Oculus CTO John Carmack Mourns the Death of Gear VR

 

Samsung Gear VR product shot

Samsung was one of the first companies to embrace virtual reality with its Gear VR platform, and it looks like it might be among the first to give up on the technology. With the company’s latest flagship phone lacking VR support, Oculus CTO John Carmack is sounding the alarm over this “missed opportunity.”

Carmack’s comments came at the annual Oculus Connect developer conference. During his keynote, Carmack spoke frankly about the state of mobile VR in general and Gear VR in particular. While Gear VR is technically still supported, and developers can release games for it, Carmack admitted its days are probably numbered.

Samsung first partnered with OculusSEEAMAZON_ET_135 See Amazon ET commerce on mobile VR back in 2015 when it released the “Innovator Edition” headset for $99. This device required a Galaxy Note 4, which slotted into the front to run and display VR content. The headset itself contained lenses and dials to adjust the phone position. Later versions of the Gear VR headset cost less, but Samsung had to release frequent hardware revisions to accommodate its ever-changing phone lineup.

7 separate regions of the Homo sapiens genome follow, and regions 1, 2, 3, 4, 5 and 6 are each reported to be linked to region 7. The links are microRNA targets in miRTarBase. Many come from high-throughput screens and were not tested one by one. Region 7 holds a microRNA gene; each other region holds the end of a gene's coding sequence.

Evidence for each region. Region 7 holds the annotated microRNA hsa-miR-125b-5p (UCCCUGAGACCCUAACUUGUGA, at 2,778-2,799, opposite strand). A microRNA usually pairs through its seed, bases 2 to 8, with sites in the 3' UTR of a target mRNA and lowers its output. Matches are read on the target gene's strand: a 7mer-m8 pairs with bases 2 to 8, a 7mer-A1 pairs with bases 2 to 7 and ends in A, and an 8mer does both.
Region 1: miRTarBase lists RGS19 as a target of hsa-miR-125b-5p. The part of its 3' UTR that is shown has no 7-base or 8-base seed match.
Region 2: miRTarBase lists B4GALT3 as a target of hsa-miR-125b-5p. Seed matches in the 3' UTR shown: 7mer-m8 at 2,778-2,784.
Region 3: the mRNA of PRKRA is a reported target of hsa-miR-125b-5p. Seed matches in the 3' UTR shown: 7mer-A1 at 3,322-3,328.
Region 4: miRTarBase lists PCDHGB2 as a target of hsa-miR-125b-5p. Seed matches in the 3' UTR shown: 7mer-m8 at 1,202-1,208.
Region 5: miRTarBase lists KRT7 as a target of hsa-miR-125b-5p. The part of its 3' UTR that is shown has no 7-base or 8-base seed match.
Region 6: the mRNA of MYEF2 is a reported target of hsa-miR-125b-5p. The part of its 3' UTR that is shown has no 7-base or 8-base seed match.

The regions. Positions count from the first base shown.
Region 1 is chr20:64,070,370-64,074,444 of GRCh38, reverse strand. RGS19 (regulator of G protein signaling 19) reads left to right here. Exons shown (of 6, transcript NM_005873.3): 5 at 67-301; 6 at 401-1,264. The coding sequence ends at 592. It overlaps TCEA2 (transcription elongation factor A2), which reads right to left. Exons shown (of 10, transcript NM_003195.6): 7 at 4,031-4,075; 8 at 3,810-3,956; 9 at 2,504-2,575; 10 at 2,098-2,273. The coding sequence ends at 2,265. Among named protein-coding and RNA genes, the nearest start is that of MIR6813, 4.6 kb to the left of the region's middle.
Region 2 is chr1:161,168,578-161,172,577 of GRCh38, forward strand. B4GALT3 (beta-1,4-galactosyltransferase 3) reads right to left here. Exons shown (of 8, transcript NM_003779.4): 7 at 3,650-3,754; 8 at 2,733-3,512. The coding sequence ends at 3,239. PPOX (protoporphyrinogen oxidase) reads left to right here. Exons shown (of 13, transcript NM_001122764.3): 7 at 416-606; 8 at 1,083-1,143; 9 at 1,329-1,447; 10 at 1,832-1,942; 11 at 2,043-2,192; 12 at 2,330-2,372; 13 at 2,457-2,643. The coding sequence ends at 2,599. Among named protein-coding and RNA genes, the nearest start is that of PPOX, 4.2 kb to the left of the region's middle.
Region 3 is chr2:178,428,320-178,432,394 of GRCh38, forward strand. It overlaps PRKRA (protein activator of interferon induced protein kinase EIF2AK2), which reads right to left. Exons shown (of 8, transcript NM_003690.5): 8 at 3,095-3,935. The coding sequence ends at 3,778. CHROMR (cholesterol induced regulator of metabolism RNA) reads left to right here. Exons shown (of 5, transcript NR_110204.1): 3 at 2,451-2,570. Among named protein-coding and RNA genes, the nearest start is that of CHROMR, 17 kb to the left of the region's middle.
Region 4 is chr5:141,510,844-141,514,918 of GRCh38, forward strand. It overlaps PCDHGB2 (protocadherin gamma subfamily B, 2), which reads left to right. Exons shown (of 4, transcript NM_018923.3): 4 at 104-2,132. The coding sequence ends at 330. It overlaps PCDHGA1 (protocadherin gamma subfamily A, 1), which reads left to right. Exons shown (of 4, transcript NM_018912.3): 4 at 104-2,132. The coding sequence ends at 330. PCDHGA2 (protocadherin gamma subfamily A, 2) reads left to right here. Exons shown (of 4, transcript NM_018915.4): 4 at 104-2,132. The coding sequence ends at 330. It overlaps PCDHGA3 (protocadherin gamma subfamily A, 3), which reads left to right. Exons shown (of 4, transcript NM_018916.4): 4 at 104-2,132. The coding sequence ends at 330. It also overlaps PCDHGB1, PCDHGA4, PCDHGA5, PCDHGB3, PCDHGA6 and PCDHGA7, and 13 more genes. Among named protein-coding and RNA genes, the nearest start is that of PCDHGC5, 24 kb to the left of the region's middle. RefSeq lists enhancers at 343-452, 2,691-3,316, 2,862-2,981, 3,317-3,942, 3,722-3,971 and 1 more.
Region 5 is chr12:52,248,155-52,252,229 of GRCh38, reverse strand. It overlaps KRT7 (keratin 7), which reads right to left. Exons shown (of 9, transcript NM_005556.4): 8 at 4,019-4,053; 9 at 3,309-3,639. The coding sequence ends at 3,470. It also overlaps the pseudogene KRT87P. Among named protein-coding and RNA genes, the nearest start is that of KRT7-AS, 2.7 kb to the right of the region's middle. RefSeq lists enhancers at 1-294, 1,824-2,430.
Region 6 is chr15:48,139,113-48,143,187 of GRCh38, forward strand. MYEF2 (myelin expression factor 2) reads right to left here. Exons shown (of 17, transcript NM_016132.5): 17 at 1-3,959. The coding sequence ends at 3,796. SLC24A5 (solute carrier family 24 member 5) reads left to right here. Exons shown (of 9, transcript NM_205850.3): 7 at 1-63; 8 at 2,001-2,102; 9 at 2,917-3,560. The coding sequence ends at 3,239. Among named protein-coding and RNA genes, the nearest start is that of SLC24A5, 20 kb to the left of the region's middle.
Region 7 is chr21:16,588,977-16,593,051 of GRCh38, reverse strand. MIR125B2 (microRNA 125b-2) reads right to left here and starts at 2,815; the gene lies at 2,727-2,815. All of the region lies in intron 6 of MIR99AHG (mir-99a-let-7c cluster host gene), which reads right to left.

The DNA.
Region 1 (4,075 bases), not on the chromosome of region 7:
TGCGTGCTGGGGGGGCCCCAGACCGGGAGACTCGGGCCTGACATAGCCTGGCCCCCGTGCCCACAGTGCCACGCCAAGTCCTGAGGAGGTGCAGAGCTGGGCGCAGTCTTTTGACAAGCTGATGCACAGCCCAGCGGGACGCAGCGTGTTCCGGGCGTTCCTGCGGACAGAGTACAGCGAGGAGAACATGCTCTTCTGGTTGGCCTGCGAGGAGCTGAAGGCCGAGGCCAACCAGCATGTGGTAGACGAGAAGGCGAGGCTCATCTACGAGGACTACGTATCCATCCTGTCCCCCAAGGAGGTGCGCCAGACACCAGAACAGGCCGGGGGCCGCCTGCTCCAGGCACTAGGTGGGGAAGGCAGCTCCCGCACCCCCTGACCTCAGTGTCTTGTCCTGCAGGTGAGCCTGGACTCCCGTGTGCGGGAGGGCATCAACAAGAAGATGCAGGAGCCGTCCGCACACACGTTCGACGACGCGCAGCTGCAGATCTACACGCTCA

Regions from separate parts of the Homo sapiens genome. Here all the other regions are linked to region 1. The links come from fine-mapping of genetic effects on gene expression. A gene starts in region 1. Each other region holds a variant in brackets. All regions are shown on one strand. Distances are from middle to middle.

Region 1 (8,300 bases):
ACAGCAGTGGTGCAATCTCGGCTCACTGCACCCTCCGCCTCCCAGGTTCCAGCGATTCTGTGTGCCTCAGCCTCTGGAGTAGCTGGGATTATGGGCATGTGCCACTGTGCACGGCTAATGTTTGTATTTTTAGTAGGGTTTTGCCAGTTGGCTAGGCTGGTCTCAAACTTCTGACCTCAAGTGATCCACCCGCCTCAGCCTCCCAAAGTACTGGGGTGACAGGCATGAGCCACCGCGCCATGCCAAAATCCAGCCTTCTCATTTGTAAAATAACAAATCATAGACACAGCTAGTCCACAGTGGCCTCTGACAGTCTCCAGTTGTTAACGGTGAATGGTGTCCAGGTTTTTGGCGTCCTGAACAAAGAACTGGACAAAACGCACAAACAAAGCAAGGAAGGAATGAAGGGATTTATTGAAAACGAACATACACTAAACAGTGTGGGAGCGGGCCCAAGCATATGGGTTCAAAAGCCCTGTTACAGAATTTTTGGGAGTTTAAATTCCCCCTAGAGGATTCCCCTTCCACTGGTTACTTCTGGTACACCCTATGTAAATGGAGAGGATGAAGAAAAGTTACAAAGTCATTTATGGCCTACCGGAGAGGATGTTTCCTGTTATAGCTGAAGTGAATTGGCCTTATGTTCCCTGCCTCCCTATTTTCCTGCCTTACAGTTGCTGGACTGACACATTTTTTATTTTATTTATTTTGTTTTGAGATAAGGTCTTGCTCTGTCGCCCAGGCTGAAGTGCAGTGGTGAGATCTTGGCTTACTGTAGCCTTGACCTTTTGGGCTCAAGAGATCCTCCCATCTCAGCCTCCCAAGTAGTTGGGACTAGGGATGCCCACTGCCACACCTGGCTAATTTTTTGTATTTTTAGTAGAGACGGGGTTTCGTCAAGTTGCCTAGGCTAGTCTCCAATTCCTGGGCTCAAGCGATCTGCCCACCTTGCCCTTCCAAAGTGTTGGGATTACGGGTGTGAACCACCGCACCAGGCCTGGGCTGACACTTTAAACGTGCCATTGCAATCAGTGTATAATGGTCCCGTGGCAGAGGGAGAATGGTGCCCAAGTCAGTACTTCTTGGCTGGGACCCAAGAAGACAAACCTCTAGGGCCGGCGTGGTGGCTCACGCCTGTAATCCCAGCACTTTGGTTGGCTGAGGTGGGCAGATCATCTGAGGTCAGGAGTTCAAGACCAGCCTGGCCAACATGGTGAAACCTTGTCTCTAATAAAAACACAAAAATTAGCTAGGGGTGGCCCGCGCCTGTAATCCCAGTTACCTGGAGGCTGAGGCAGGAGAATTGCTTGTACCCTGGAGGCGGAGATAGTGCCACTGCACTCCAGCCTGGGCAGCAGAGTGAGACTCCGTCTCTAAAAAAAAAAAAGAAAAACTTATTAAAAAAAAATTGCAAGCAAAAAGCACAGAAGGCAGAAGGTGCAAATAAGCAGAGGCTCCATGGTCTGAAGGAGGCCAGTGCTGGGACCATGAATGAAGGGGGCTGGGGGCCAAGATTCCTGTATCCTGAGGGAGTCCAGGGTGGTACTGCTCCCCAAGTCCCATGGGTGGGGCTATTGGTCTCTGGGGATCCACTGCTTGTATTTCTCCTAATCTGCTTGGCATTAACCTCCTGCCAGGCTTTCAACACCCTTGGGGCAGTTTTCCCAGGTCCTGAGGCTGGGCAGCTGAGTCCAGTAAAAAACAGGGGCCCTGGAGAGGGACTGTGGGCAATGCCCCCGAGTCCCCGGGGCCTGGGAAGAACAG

The Galaxy Note 10 and Note 10+ are the first Samsung flagship phones since the Note 4 that lack Gear VR support. There’s also no Google Daydream VR support, which Samsung only added with the release of the Galaxy S8. Samsung is clearly over mobile VR, and it’s not hard to see why. Even Google has gone more than a year without so much as mentioning mobile VR even though the Pixel 3 had support for Daydream.

Oculus Go

The Oculus Go offers mobile-style VR without the phone.

Carmack expressed regret that mobile VR was dying, but he brought up several lingering issues that made it a tough sell. For example, running VR content on a phone was extremely hard on the battery. Phones also struggle to create truly immersive, realistic VR experiences without overheating. So, most people set the headsets aside after using them once or twice. Carmack considers this a missed opportunity because of the low barrier to entry. The Gear VR sold in large numbers (more than all standalone Oculus headsets) because it was so cheap compared with other ways to try VR.

Oculus has moved on to the standalone Oculus Go headset, which offers similar features to the Gear VR, but it doesn’t require a smartphone to be the brain of your VR experience. Now, Carmack seems ready to let Gear VR fade away, but he’s not happy about it.

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